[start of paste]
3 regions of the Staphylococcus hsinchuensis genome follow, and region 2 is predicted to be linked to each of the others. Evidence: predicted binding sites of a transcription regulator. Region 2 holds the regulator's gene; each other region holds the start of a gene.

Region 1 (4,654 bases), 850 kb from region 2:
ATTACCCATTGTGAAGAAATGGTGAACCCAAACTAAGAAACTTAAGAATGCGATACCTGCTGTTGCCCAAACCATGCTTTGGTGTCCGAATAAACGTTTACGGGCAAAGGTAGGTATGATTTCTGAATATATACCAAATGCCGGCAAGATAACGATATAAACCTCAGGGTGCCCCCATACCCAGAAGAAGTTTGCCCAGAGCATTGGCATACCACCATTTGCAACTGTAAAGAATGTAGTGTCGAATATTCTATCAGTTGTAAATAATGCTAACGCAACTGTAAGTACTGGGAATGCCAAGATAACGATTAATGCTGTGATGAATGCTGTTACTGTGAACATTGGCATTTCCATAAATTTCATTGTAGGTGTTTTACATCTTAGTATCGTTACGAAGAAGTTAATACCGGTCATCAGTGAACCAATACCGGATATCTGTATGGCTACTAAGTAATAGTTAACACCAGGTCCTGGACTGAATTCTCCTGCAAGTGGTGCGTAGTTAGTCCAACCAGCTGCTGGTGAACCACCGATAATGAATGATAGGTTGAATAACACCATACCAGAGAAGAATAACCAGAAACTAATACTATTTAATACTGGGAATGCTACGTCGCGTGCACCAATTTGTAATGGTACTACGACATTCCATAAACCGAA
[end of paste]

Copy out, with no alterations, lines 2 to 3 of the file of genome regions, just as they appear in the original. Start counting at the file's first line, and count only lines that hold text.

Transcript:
Region 1 (4,654 bases), 850 kb from region 2:
ATTACCCATTGTGAAGAAATGGTGAACCCAAACTAAGAAACTTAAGAATGCGATACCTGCTGTTGCCCAAACCATGCTTTGGTGTCCGAATAAACGTTTACGGGCAAAGGTAGGTATGATTTCTGAATATATACCAAATGCCGGCAAGATAACGATATAAACCTCAGGGTGCCCCCATACCCAGAAGAAGTTTGCCCAGAGCATTGGCATACCACCATTTGCAACTGTAAAGAATGTAGTGTCGAATATTCTATCAGTTGTAAATAATGCTAACGCAACTGTAAGTACTGGGAATGCCAAGATAACGATTAATGCTGTGATGAATGCTGTTACTGTGAACATTGGCATTTCCATAAATTTCATTGTAGGTGTTTTACATCTTAGTATCGTTACGAAGAAGTTAATACCGGTCATCAGTGAACCAATACCGGATATCTGTATGGCTACTAAGTAATAGTTAACACCAGGTCCTGGACTGAATTCTCCTGCAAGTGGTGCGTAGTTAGTCCAACCAGCTGCTGGTGAACCACCGATAATGAATGATAGGTTGAATAACACCATACCAGAGAAGAATAACCAGAAACTAATACTATTTAATACTGGGAATGCTACGTCGCGTGCACCAATTTGTAATGGTACTACGACATTCCATAAACCGAA